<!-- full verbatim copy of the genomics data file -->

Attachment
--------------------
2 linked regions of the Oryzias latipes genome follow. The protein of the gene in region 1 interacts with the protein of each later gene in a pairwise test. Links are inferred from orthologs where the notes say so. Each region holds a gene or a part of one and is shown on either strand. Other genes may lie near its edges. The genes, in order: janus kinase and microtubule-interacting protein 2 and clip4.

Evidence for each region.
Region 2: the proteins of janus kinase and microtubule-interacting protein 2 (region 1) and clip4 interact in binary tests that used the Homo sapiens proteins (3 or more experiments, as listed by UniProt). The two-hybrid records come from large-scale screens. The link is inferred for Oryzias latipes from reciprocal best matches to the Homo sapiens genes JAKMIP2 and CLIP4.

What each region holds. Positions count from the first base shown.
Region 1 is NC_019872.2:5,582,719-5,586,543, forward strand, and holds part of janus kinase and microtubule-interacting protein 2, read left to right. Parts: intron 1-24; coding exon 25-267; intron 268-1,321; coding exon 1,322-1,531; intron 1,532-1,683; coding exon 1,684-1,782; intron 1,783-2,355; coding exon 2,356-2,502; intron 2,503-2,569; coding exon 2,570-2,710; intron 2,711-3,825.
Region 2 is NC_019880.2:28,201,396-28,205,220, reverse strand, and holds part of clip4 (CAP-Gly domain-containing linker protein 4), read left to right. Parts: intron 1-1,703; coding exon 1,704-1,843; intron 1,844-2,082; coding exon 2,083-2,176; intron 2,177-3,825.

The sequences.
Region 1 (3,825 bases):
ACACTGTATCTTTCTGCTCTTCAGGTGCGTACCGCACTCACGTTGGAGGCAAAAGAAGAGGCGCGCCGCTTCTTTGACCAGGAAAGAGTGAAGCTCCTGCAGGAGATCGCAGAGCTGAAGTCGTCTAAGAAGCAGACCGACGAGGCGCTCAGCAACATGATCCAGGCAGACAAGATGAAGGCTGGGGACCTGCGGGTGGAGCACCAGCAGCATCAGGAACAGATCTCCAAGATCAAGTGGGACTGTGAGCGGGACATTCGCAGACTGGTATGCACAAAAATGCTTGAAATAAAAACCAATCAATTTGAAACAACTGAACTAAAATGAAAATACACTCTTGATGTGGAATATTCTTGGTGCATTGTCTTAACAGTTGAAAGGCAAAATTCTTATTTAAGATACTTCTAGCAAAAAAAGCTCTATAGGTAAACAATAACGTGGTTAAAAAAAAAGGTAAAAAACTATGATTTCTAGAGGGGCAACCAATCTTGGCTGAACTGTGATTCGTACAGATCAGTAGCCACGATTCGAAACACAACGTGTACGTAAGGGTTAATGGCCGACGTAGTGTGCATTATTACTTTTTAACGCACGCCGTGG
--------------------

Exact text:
2 linked regions of the Oryzias latipes genome follow. The protein of the gene in region 1 interacts with the protein of each later gene in a pairwise test. Links are inferred from orthologs where the notes say so. Each region holds a gene or a part of one and is shown on either strand. Other genes may lie near its edges. The genes, in order: janus kinase and microtubule-interacting protein 2 and clip4.

Evidence for each region.
Region 2: the proteins of janus kinase and microtubule-interacting protein 2 (region 1) and clip4 interact in binary tests that used the Homo sapiens proteins (3 or more experiments, as listed by UniProt). The two-hybrid records come from large-scale screens. The link is inferred for Oryzias latipes from reciprocal best matches to the Homo sapiens genes JAKMIP2 and CLIP4.

What each region holds. Positions count from the first base shown.
Region 1 is NC_019872.2:5,582,719-5,586,543, forward strand, and holds part of janus kinase and microtubule-interacting protein 2, read left to right. Parts: intron 1-24; coding exon 25-267; intron 268-1,321; coding exon 1,322-1,531; intron 1,532-1,683; coding exon 1,684-1,782; intron 1,783-2,355; coding exon 2,356-2,502; intron 2,503-2,569; coding exon 2,570-2,710; intron 2,711-3,825.
Region 2 is NC_019880.2:28,201,396-28,205,220, reverse strand, and holds part of clip4 (CAP-Gly domain-containing linker protein 4), read left to right. Parts: intron 1-1,703; coding exon 1,704-1,843; intron 1,844-2,082; coding exon 2,083-2,176; intron 2,177-3,825.

The sequences.
Region 1 (3,825 bases):
ACACTGTATCTTTCTGCTCTTCAGGTGCGTACCGCACTCACGTTGGAGGCAAAAGAAGAGGCGCGCCGCTTCTTTGACCAGGAAAGAGTGAAGCTCCTGCAGGAGATCGCAGAGCTGAAGTCGTCTAAGAAGCAGACCGACGAGGCGCTCAGCAACATGATCCAGGCAGACAAGATGAAGGCTGGGGACCTGCGGGTGGAGCACCAGCAGCATCAGGAACAGATCTCCAAGATCAAGTGGGACTGTGAGCGGGACATTCGCAGACTGGTATGCACAAAAATGCTTGAAATAAAAACCAATCAATTTGAAACAACTGAACTAAAATGAAAATACACTCTTGATGTGGAATATTCTTGGTGCATTGTCTTAACAGTTGAAAGGCAAAATTCTTATTTAAGATACTTCTAGCAAAAAAAGCTCTATAGGTAAACAATAACGTGGTTAAAAAAAAAGGTAAAAAACTATGATTTCTAGAGGGGCAACCAATCTTGGCTGAACTGTGATTCGTACAGATCAGTAGCCACGATTCGAAACACAACGTGTACGTAAGGGTTAATGGCCGACGTAGTGTGCATTATTACTTTTTAACGCACGCCGTGG